Oversight chief presses JBS on why it paid ransom amid cyberattack

Jun 11, 2021
In The News

The chairwoman of the House Oversight Committee is pressing JBS USA to explain why it paid $11 million in ransom to a cyber criminal group earlier this year.

In a letter released Friday, Rep. Carolyn Maloney (D-N.Y.) asked JBS USA chief executive Andre Nogueria to turn over all documents related to the ransomware attack and records of its communications with REvil, the group the FBI believes to be responsible, by June 24.

“I am deeply troubled by this and similar ransomware attacks,” Maloney wrote in the letter.

“Any ransom payment to cybercriminal actors like REvil sets a dangerous precedent that increases the risk of future ransomware attacks. Congress needs detailed information about the attack to legislate effectively on ransomware and cybersecurity in the United States.”

JBS USA admitted Wednesday that it paid $11 million in ransom to a Russian cybercrime group to prevent critical data from being destroyed. The ransomware attack temporarily disabled all of JBS USA’s meat processing plants, shutting down the country’s second-largest producer of beef, poultry and fish.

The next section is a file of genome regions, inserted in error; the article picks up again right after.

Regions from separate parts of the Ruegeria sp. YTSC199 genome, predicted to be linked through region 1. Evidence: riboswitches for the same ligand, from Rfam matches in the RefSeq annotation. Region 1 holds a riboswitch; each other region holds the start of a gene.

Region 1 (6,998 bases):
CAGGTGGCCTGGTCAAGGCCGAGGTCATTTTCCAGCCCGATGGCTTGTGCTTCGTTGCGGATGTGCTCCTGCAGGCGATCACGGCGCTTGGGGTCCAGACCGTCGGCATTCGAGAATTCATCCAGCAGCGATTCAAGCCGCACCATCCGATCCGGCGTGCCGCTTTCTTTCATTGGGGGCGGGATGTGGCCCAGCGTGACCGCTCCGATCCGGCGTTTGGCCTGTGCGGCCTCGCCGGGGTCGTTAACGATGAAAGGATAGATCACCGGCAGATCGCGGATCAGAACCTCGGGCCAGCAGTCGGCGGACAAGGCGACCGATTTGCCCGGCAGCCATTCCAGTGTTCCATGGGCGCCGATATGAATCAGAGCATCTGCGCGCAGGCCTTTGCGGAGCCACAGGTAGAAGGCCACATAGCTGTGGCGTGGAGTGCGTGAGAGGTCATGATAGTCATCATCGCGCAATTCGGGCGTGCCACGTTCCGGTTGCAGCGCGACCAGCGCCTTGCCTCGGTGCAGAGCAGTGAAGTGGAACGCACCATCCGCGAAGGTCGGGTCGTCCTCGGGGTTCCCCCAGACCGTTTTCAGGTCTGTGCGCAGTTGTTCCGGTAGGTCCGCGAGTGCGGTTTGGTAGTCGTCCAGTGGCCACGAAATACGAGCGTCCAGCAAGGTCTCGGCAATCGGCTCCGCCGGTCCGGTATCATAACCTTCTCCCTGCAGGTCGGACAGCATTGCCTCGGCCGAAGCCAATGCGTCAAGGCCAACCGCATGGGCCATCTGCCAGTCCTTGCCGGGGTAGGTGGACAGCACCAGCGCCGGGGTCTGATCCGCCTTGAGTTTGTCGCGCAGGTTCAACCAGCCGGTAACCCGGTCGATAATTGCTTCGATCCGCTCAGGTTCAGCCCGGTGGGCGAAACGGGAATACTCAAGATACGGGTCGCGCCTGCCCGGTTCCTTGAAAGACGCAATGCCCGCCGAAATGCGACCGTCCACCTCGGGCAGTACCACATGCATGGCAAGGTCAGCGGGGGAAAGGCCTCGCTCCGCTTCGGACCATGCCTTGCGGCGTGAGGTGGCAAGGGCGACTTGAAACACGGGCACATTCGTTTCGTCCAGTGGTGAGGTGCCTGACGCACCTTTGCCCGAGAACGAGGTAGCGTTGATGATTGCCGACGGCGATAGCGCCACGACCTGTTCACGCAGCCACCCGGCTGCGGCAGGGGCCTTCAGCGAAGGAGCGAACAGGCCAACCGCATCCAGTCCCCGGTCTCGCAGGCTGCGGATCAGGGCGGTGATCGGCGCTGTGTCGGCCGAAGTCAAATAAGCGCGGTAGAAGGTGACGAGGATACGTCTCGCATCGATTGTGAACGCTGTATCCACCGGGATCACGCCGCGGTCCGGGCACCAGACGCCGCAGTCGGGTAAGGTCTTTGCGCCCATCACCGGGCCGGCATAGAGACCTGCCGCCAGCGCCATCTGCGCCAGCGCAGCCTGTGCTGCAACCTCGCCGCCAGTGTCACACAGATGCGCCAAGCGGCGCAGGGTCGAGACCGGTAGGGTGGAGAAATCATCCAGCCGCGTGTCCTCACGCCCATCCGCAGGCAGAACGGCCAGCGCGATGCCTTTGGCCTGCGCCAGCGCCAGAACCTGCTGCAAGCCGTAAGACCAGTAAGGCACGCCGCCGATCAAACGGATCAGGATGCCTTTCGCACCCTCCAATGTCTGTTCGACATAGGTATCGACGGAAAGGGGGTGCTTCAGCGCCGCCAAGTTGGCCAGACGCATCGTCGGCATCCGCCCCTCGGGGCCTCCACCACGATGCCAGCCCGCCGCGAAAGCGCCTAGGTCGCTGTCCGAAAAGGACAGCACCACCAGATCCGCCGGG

“This was a very difficult decision to make for our company and for me personally,” Noqueira said in a Wednesday statement  “However, we felt this decision had to be made to prevent any potential risk for our customers.”

Even so, Biden administration officials and the FBI have urged companies not to pay ransom if they’ve been hit with similar attacks, arguing that it will only encourage more cybercriminals to follow suit.

JBS’s decision to pay off ransomware hackers came a week after Colonial Pipeline also paid millions of dollars worth of cryptocurrency to end a similar attack on the company. The Justice Department was later able to recover much of the ransom.

The ransomware attack on JBS additionally reignited scrutiny of the company following a series of scandals related to its expansion within the U.S. 

Lawmakers who’ve long been concerned about the dangerous consolidation within the agriculture sector citied the attack on JBS as a prime example. As the supplier of 25 percent of US beef and 20 percent of pork and poultry, a prolonged disruption at JBS could trigger meat shortages and soaring prices across the country.

There has also been intense bipartisan concern about the means through which JBS USA became the one of the largest suppliers of meat. 

Federal prosecutors alleged that JBS SA, the U.S. company’s parent firm, used U.S. banks, shell companies and an apartment in a bribery scheme that helped finance JBS’s acquisitions of Pilgrim’s Pride and Swift & Co. The company's owners paid $280 million to resolve foreign bribery charges.